The deadly collapse of a building under construction on May 23 in Abadan, a city in Iran’s Khuzestan province, has sparked a wave of outrage in the country. At least 41 people died in the tragedy and dozens are still missing. Two weeks after the collapse, hundreds of protestors blaming the authorities for negligence and corruption are still in the streets. Iran’s Supreme Leader, Ayatollah Ali Khamenei, has called for those responsible for the tragedy to be prosecuted and punished. The regional judiciary also announced that it had arrested thirteen people, including the mayor of Abadan and two of its former mayors. The protests, however, are not letting up. Protesters accuse the owner of the 10-storey building, Hossein Abdolbaghi, a businessman close to the government, of corruption. The unrest has spread to other towns across the southwestern region of Iran. Emergency workers are still pulling bodies from the rubble. On June 6, the death toll rose to 41, Iranian officials said, but they fear that more bodies have yet to be recovered. Residents worry that …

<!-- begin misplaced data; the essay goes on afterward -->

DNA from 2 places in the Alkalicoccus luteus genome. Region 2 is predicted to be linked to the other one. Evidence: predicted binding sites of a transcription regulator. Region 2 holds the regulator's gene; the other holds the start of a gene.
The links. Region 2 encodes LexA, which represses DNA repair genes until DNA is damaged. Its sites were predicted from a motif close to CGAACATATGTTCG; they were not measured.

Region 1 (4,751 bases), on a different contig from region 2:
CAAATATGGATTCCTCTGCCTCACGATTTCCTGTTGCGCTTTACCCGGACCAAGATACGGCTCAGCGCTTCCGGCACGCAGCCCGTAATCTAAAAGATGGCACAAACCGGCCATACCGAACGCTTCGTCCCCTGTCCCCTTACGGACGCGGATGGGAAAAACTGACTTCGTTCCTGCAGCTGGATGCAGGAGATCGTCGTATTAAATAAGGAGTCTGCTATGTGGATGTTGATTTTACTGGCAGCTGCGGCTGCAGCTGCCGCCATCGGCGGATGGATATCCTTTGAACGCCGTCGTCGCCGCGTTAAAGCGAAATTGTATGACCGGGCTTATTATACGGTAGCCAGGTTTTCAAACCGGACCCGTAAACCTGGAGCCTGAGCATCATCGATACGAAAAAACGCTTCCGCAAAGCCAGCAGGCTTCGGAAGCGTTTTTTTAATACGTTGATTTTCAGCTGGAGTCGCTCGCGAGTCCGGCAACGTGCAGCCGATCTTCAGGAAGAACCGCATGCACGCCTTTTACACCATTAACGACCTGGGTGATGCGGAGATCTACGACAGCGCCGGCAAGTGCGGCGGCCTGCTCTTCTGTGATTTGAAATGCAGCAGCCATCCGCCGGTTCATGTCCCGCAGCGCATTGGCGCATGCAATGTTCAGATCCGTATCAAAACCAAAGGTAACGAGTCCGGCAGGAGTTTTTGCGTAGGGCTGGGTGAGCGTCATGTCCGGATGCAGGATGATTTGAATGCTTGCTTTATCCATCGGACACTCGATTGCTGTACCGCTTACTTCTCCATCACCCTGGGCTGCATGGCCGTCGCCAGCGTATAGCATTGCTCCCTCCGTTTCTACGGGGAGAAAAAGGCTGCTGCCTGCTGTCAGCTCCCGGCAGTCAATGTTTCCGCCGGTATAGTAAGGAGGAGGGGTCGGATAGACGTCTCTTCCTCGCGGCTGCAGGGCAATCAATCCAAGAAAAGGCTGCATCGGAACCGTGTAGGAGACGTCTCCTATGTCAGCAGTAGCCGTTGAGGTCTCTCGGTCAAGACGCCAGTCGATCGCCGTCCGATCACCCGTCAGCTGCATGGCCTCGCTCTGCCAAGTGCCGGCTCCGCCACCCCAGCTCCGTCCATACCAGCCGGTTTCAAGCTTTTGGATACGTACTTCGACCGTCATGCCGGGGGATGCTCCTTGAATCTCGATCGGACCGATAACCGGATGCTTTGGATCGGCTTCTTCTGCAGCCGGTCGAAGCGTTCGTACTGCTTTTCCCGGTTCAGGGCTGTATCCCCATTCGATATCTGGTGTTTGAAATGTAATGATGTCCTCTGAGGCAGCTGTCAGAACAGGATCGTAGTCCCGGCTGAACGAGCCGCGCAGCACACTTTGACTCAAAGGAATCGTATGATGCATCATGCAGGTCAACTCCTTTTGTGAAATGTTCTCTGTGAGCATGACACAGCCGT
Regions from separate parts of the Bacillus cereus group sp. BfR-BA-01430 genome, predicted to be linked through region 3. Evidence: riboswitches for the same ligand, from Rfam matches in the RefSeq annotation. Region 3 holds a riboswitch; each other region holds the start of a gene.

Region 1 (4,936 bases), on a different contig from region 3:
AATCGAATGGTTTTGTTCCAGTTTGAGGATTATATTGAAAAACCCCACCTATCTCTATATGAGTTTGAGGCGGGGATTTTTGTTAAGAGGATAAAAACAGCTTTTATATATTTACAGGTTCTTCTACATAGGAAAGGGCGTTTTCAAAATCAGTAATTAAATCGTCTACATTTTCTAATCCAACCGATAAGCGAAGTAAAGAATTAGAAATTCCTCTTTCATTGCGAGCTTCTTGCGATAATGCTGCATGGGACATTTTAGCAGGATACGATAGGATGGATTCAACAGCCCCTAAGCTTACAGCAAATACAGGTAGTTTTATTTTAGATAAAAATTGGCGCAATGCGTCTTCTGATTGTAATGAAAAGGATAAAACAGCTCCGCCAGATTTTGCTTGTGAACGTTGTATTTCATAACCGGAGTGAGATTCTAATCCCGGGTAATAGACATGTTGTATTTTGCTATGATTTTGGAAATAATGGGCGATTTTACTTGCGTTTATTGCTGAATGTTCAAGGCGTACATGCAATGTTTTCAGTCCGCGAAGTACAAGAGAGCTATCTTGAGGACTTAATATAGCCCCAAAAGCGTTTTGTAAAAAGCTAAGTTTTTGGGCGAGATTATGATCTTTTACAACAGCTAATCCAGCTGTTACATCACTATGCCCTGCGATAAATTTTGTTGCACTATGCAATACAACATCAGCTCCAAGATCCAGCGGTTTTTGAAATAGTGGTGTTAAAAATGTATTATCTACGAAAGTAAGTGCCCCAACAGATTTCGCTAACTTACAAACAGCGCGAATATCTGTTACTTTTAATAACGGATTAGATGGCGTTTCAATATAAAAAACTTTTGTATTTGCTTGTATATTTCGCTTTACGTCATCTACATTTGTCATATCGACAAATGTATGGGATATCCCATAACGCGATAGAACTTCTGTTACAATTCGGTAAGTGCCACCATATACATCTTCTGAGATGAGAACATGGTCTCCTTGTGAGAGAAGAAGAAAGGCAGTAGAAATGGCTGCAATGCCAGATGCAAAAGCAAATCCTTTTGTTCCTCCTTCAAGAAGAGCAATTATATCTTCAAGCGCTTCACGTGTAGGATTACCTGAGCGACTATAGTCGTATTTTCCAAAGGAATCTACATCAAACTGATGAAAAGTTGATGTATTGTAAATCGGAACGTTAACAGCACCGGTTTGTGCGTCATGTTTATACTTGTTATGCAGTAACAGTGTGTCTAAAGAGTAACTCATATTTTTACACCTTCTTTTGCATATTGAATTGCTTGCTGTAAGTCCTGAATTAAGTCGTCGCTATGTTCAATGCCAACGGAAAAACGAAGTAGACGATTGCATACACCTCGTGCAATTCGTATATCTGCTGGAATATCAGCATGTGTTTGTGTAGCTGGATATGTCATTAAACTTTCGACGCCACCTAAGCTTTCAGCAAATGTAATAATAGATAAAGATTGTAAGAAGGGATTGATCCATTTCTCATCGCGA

Between November 15 and 18, hundreds of people were killed in Iran when the government cracked down on protests that had been sparked by a hike in petrol prices.
The sudden announcement by Iran’s government on November 15 of gasoline (petrol) price hikes of as much as 300 percent has led to days of protests across the country – and violent repression by its security services. While no official tolls have been announced, reports suggest dozens of protesters have been killed and hundreds of buildings been burned: banks, gas stations, police stations and other governmental buildings. Our Observers were able to send information before a near-complete ban on foreign internet traffic was put in place on November 17.
Major protests have erupted in several Iraqi cities over the past two weeks due to water and power cuts. The movement started in the southern region of Basra,
In the last few months, Iranian women have begun to publicly take a stand against the law that forces them to wear a veil in public. Hundreds have protested in the same way
According to the “first follower” theory, the first follower is just as important to the development of a movement as its initiator. That certainly seems to be the case in Iran,
Since December 28, 2017, a wave of protests has swept Iran. Citizens have broadcast dozens of videos online showing the demonstrations and the resulting police crackdown.
Towns all over Iran have been host to riotous demonstrations since Thursday December 28. The violent protests have resulted in 21 deaths.